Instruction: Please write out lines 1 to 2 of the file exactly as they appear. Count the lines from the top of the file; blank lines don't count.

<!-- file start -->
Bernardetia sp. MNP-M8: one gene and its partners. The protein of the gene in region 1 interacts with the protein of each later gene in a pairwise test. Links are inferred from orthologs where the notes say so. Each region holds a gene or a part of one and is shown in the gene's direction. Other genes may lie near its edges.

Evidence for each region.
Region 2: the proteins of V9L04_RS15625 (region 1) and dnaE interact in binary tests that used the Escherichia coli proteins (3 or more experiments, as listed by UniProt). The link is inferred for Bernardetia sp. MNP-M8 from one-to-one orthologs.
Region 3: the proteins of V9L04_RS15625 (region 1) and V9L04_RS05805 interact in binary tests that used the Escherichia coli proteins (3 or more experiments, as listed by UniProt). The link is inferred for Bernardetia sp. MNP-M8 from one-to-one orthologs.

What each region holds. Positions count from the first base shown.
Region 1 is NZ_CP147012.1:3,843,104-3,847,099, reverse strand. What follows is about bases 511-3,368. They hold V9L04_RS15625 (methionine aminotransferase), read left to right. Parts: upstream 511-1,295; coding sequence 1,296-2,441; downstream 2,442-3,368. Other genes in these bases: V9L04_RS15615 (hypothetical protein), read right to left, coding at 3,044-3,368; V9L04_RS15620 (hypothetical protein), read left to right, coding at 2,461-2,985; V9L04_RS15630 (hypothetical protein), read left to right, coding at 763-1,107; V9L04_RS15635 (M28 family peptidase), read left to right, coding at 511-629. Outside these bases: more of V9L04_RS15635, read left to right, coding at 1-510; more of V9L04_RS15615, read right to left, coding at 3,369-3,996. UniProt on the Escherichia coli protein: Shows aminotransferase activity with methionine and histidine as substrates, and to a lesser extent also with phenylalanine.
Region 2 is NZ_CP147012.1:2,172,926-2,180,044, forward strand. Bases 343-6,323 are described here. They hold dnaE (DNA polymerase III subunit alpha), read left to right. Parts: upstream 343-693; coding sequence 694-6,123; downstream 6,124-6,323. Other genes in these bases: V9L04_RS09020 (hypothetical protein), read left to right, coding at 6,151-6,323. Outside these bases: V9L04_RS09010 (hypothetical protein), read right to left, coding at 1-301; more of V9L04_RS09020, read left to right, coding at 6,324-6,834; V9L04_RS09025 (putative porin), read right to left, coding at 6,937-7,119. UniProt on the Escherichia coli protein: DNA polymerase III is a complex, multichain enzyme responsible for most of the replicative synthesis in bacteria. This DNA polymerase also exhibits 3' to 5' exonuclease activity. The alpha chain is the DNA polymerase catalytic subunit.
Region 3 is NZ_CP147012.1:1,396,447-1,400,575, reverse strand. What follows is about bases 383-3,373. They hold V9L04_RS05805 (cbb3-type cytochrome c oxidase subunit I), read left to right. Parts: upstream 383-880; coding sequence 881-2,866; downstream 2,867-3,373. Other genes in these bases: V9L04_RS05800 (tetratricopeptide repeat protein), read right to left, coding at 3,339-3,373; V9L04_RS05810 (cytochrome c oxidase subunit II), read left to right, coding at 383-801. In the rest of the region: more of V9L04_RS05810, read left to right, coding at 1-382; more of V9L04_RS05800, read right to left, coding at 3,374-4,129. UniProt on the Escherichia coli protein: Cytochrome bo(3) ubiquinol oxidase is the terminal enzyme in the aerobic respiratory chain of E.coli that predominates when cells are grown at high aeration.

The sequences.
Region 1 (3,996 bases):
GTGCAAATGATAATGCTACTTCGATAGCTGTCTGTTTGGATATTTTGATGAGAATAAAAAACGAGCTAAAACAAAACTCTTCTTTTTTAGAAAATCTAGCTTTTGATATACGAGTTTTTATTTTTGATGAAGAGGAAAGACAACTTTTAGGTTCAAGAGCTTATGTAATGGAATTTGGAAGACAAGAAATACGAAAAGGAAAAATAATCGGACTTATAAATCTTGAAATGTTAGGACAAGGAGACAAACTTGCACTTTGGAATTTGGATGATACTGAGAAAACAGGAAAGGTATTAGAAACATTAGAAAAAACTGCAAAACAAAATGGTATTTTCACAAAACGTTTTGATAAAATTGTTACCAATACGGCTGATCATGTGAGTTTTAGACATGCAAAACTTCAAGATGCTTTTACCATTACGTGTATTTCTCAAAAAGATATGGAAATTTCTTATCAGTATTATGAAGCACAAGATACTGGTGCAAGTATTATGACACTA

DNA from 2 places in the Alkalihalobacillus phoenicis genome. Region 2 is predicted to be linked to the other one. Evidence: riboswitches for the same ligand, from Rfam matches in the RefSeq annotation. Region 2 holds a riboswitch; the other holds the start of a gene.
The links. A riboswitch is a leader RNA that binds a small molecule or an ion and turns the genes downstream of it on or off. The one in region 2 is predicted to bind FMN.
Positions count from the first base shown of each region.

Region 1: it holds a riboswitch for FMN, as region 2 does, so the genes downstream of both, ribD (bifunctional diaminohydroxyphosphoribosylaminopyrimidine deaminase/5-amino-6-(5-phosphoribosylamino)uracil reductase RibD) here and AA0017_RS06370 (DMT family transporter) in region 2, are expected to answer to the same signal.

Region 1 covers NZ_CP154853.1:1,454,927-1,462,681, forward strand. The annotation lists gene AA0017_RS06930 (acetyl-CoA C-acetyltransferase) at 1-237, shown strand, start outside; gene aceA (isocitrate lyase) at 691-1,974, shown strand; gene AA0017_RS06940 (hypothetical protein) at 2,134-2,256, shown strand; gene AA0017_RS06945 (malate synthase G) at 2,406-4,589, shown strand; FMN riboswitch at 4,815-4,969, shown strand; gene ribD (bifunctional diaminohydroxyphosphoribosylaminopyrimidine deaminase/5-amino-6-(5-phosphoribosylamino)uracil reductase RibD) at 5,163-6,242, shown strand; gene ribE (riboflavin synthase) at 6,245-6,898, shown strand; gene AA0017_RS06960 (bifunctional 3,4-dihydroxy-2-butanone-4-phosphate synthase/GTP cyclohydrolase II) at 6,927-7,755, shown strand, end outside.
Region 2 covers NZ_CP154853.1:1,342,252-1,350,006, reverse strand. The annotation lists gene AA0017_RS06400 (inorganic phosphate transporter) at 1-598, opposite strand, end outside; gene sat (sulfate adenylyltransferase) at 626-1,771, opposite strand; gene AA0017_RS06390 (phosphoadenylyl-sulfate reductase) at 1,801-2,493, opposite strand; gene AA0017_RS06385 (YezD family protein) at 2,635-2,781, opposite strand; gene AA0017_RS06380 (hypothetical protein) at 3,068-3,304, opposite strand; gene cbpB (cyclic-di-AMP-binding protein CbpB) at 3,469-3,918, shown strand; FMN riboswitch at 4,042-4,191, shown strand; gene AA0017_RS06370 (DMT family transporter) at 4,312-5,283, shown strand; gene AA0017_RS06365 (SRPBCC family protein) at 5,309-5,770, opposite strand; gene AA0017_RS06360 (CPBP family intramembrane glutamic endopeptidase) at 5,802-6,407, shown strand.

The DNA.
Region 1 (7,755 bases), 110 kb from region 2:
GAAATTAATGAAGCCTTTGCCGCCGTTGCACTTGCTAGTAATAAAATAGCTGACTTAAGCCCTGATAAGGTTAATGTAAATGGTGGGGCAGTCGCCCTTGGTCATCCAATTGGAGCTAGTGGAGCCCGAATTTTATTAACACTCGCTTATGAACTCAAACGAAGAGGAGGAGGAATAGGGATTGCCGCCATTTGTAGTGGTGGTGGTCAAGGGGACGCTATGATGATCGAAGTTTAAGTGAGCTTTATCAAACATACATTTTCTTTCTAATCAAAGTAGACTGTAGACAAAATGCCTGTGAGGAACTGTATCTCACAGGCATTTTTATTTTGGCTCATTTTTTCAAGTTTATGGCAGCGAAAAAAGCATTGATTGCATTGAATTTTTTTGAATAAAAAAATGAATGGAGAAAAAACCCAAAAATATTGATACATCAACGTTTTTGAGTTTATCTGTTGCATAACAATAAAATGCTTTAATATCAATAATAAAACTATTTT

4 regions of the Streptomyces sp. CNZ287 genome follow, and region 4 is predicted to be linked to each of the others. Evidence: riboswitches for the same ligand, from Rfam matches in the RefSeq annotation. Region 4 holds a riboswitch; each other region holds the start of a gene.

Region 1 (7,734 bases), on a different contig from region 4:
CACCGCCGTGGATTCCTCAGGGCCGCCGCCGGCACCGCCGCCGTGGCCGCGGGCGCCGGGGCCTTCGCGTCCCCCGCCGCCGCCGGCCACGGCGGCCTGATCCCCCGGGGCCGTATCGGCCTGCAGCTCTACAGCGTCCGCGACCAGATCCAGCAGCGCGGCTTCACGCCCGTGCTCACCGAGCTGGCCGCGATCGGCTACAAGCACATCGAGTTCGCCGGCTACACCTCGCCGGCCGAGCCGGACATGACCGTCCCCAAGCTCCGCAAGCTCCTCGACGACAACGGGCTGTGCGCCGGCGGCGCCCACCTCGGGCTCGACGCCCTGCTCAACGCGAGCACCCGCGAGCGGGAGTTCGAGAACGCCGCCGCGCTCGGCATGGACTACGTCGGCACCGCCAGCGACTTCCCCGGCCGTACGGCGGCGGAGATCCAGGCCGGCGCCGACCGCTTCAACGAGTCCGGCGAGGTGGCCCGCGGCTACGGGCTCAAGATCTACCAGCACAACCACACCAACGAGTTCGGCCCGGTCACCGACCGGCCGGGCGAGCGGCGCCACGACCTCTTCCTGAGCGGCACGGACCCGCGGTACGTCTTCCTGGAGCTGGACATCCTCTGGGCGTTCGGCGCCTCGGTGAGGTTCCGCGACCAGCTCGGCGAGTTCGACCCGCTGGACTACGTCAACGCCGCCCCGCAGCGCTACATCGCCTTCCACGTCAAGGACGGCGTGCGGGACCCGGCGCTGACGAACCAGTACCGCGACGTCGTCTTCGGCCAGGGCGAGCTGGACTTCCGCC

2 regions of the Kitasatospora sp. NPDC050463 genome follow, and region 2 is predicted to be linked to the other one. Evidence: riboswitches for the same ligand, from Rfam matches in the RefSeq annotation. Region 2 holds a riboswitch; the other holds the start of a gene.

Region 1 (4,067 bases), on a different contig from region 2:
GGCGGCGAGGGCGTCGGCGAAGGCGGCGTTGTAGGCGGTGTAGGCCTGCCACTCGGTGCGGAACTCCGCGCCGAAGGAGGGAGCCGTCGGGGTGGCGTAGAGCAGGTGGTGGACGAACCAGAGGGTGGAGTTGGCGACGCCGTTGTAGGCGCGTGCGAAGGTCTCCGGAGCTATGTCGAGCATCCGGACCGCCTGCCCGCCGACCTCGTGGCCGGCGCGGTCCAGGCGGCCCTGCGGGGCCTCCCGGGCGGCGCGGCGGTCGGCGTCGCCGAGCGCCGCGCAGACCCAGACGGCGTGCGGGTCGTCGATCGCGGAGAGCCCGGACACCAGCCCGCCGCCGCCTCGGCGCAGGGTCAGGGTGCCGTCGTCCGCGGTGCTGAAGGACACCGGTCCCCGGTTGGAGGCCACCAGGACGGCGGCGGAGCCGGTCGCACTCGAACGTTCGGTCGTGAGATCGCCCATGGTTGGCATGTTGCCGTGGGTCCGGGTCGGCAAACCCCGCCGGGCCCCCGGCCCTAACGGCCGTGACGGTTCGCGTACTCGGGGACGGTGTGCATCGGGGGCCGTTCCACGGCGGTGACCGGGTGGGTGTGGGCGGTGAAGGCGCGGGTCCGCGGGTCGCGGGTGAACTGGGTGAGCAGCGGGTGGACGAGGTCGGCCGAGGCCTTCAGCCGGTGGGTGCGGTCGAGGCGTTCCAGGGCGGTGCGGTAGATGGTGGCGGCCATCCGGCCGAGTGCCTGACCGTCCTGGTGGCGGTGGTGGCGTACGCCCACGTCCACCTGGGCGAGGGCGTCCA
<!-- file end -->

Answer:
Bernardetia sp. MNP-M8: one gene and its partners. The protein of the gene in region 1 interacts with the protein of each later gene in a pairwise test. Links are inferred from orthologs where the notes say so. Each region holds a gene or a part of one and is shown in the gene's direction. Other genes may lie near its edges.

Evidence for each region.